GREAT BARRINGTON — Debris from hurricanes and old school chairs might not seem like obvious raw materials for art, but once repurposed and rearranged by artist Michael Zelehoski they become something unexpected and hard to categorize — objects that become images that exist beyond what we expect from art hanging on a wall.

“He takes what he has found and has a sophisticated way of cutting shapes and wood inlays,” said Lou Friedman, director of Bernay Fine Art which is currently showing several of Zelehoski's works. “It creates a three-dimensional effect when you stand back.”

Arranging unexpected materials into new forms is a major theme for his gallery’s new show, “Mixing It Up.” The exhibit runs until June 6, and brings together about a dozen artists, who mix materials like wood, fabric, wall plaster, metal and vintage books, and use familiar techniques like collage and painting and unexpected ones like weaving and metalwork.

And of course, woodwork in the case of Zelehoski. His pieces “Tipping Point” and “Any Questions” include wood reclaimed from debris after Hurricane Sandy in 2012, and mix imagery of the sea to tell a fractal and multidimensional story about our relationship to nature. His “Musical Chairs” is made of many old chairs from a grade school, worn and well-used, that are repositioned in time and space to create a multidimensional object.

Friedman said the exhibit is an effort to try something new. “I would say 60 to 70 percent of our work is painting, but for this we wanted a show of mostly mixed media,” Friedman said.

One of the highlights of the show are the several works by Dee Shapiro, which demonstrate just how much you can do with what seems like a grab-bag of objects. Her remarkable “My Danea” uses fabric, patterns on paper, beads, photos and yarn to weave together an image of a reclining figure that seems to effortlessly emerge from the fragmented details.

Shapiro, who lives on Long Island and is now in her 80s, has spent a long career exploring the power and magic of patterns. Other works on display include “Organelles,” in which the microbiological universe inside cells is depicted with swirling blossoms of paper connected with lines of paint. “Circuitous” is a similar look at the matrix of circuits that are now all around us, making them visible in grid-like shapes that suggest silicon microchip wafers.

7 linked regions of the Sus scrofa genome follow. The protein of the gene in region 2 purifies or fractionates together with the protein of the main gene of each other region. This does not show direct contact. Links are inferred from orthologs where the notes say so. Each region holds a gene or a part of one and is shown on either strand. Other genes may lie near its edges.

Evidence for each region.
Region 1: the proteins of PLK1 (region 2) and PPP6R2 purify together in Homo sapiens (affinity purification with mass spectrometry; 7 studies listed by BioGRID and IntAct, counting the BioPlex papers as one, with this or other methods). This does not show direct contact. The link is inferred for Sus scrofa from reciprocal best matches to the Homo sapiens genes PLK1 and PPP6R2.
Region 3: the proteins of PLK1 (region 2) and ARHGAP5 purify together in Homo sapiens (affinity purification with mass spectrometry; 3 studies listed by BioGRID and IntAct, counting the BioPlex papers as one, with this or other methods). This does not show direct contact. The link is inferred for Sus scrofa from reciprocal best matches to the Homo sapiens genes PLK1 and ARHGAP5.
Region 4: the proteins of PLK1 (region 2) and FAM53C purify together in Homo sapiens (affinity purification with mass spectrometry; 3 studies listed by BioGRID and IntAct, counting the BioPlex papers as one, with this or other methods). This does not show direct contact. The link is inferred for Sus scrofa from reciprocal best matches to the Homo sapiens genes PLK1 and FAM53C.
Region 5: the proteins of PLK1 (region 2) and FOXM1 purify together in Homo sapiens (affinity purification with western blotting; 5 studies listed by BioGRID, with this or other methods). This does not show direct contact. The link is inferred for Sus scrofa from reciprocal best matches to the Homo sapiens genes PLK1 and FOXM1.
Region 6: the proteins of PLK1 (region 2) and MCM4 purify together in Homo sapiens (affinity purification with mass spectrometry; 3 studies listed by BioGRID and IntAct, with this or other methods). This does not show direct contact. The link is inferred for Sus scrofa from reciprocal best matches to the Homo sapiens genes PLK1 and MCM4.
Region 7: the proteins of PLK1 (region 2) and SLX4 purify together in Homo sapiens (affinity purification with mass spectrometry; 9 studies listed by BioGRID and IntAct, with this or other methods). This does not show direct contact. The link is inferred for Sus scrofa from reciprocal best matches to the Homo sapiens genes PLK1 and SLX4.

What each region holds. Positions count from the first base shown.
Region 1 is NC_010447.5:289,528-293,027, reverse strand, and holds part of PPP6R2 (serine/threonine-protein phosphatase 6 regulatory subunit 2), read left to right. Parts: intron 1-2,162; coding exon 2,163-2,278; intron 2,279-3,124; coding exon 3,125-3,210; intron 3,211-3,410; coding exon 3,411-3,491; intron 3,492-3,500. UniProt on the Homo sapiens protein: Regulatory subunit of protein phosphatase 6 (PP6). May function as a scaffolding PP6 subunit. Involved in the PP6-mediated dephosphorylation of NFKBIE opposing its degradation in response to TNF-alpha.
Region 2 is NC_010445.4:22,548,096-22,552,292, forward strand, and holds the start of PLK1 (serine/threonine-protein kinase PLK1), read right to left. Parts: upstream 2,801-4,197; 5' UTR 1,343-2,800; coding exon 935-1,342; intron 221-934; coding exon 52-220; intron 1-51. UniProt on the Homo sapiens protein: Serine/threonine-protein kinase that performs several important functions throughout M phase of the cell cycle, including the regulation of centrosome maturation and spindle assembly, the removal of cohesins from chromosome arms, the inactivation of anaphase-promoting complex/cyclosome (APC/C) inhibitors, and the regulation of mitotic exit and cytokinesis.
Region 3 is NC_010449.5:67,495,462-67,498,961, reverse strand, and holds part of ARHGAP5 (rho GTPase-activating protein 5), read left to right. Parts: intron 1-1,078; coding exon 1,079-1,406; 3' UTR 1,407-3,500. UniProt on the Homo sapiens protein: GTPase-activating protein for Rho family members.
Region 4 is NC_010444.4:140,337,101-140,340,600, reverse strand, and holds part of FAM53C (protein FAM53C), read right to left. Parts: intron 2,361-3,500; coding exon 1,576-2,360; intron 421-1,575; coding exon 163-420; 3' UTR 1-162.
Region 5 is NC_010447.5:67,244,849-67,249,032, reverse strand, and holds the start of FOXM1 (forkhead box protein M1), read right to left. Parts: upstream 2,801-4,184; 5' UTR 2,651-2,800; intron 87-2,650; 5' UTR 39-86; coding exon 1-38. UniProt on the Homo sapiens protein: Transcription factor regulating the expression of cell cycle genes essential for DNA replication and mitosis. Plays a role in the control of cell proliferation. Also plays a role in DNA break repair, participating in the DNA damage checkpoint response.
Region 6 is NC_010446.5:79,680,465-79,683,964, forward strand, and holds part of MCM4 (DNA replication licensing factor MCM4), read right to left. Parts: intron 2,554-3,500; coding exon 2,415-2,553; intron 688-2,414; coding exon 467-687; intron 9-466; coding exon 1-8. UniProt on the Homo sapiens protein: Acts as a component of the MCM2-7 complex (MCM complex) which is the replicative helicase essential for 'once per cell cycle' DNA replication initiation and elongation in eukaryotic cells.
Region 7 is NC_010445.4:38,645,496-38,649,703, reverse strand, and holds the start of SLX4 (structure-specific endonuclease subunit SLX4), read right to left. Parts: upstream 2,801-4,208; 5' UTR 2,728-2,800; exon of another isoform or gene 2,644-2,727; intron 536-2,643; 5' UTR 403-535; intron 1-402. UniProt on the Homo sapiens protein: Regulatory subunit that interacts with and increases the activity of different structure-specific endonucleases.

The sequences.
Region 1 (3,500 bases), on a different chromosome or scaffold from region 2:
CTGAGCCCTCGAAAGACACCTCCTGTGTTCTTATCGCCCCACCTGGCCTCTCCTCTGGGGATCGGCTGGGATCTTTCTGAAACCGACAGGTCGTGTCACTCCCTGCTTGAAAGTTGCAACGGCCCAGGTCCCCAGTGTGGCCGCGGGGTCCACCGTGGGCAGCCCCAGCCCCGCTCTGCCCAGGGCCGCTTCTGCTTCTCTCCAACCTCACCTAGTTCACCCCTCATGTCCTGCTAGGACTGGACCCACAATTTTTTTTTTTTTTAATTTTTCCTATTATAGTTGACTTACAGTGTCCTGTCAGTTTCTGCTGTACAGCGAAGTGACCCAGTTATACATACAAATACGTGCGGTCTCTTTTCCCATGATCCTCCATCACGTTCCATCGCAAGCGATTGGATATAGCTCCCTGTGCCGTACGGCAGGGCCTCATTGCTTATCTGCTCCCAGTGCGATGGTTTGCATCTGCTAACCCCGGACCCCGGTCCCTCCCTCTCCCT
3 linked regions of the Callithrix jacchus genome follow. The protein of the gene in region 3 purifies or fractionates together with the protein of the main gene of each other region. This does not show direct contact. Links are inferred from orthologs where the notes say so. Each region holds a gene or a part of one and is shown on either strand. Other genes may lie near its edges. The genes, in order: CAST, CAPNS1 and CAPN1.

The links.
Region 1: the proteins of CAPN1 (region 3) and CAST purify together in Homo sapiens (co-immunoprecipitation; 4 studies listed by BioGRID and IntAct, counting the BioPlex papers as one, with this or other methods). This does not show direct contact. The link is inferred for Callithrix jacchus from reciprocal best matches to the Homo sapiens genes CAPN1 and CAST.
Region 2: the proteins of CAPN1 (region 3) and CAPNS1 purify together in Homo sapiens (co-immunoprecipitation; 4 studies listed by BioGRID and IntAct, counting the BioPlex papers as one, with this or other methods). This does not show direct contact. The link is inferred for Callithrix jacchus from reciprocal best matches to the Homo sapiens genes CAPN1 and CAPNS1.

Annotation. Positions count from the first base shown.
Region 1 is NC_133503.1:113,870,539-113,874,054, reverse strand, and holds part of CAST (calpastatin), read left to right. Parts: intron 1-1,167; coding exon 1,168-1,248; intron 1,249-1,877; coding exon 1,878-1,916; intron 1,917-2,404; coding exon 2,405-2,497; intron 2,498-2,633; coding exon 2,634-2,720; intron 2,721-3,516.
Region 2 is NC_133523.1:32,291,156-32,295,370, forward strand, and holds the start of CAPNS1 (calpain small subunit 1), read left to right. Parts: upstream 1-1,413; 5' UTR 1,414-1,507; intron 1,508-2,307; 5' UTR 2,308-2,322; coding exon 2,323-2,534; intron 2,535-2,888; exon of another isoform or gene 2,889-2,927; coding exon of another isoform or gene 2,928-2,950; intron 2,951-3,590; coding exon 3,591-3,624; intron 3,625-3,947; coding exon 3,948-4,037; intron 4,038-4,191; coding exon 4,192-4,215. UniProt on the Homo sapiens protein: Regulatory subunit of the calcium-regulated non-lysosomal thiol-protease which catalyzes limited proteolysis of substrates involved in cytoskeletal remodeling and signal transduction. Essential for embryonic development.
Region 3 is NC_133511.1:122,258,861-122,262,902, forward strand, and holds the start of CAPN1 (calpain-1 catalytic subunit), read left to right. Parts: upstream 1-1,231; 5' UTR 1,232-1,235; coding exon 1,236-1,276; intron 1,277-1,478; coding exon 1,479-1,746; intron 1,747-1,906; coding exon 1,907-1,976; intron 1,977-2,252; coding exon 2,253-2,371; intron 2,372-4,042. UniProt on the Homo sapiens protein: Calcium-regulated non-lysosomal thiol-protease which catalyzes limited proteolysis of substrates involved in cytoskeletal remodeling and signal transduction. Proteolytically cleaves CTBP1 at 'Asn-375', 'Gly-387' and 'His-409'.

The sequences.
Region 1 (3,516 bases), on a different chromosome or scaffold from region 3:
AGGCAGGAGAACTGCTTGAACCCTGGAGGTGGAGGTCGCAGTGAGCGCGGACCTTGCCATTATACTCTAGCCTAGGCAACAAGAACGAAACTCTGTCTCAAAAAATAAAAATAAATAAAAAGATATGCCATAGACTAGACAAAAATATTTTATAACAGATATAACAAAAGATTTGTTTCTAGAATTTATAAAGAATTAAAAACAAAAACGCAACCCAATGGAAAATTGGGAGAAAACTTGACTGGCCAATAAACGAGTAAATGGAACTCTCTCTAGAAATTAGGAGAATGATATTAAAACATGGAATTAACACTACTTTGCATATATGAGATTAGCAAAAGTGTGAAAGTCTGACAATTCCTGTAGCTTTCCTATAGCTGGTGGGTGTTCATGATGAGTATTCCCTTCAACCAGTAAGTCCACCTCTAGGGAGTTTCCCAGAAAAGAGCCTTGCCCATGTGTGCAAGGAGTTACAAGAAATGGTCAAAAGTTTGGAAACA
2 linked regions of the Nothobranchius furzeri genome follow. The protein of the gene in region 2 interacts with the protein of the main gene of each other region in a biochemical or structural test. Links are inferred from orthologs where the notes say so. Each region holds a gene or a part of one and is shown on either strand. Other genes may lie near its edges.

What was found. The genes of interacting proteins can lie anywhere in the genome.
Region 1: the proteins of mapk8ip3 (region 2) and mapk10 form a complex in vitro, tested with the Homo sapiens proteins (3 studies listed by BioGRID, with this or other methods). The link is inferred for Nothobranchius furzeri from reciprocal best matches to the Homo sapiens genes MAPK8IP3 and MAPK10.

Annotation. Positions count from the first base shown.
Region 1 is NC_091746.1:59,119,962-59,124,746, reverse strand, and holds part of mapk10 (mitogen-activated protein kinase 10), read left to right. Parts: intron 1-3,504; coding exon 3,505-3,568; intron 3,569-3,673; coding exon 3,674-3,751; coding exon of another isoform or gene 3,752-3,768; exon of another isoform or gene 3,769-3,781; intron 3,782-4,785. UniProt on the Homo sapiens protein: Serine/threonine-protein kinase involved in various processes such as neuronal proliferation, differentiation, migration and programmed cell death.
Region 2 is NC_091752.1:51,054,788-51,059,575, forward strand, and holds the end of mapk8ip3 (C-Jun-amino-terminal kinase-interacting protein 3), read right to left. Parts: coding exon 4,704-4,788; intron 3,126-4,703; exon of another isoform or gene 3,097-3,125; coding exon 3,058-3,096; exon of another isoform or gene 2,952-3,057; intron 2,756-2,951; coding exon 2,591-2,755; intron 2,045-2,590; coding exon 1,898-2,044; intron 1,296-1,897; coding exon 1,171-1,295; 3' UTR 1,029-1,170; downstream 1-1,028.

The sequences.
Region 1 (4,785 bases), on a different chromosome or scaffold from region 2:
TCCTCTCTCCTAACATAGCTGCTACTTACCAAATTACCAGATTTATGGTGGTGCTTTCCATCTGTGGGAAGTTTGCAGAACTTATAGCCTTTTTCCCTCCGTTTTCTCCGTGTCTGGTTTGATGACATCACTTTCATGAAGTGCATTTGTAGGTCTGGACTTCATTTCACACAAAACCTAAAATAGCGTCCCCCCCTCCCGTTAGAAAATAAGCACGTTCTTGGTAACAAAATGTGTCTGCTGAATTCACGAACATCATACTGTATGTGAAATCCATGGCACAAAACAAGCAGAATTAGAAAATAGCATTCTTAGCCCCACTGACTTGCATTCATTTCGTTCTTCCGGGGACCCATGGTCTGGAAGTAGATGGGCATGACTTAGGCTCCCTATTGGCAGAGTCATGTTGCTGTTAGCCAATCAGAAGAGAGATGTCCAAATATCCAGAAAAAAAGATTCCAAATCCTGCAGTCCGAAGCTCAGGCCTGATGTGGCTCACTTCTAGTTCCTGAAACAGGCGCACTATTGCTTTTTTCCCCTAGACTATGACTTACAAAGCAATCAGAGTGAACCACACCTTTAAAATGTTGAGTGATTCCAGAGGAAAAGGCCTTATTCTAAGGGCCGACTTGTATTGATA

Other artists explore different techniques, like the work of fabric artist Chenta Laury who works in a traditional Hawaiian weaving method called Kapa. She uses traditional paper mulberry tree fibers with wool, silk, bamboo and natural plant pigments to create objects with a gauzy quality, what Friedman called “layers of loose, airy effects.”

Laury lives in Hawaii, and Friedman explained he met her while speaking to another artist he represents about wanting to show an artist who worked in fabric. “In the Berkshires, you want to offer a variety of different genres, and to be honest, it makes it more fun for us to offer different things as well,” he said.

Sometimes, that includes using familiar approaches in unexpected ways. Amelia Toelke, who is based in Chatham, N.Y., usually works with metal, creating three-dimensional objects, like sculpture and jewelry. But displayed here are a few of her paintings, in which she uses gold and silver leaf to create two-dimensional images that feel like representations of jewelry pieces, finding an interesting space between object and image.

Meanwhile, Shira Toren uses a Venetian plaster technique, more commonly seen on walls, to create abstract works whose colors and lines suggest the sea, with names like “The Dunes” and “Rising Waters.” Her particular method mixes pigments with plaster, then applied to either a board or canvas and troweled off and marked to create effects that Friedman described as “muted, but very distinct.”

At the opposite end of the spectrum, a series of wood reliefs by Berkshire artist Morgan Bulkeley have the immediacy of a comic book image. For each piece, the artist carved out reliefs in wood boards, then painted them over with scenes of candy bars, superheroes, cartoon characters and other pieces of American consumer culture. As Bulkeley notes on his website, the purpose is to create images “that are beautiful, frightening and funny all at once.”

This is the third show Bernay Fine Art has held at its new space on Main Street in Great Barrington, since moving from its previous spot on Stockbridge Road, where it had been the previous two years. Friedman said he appreciates having more foot traffic, and introducing the work they show in a non-intimidating way.

“You can appreciate art without being an expert,” he said. “You can say, ‘Hey, I like that.’”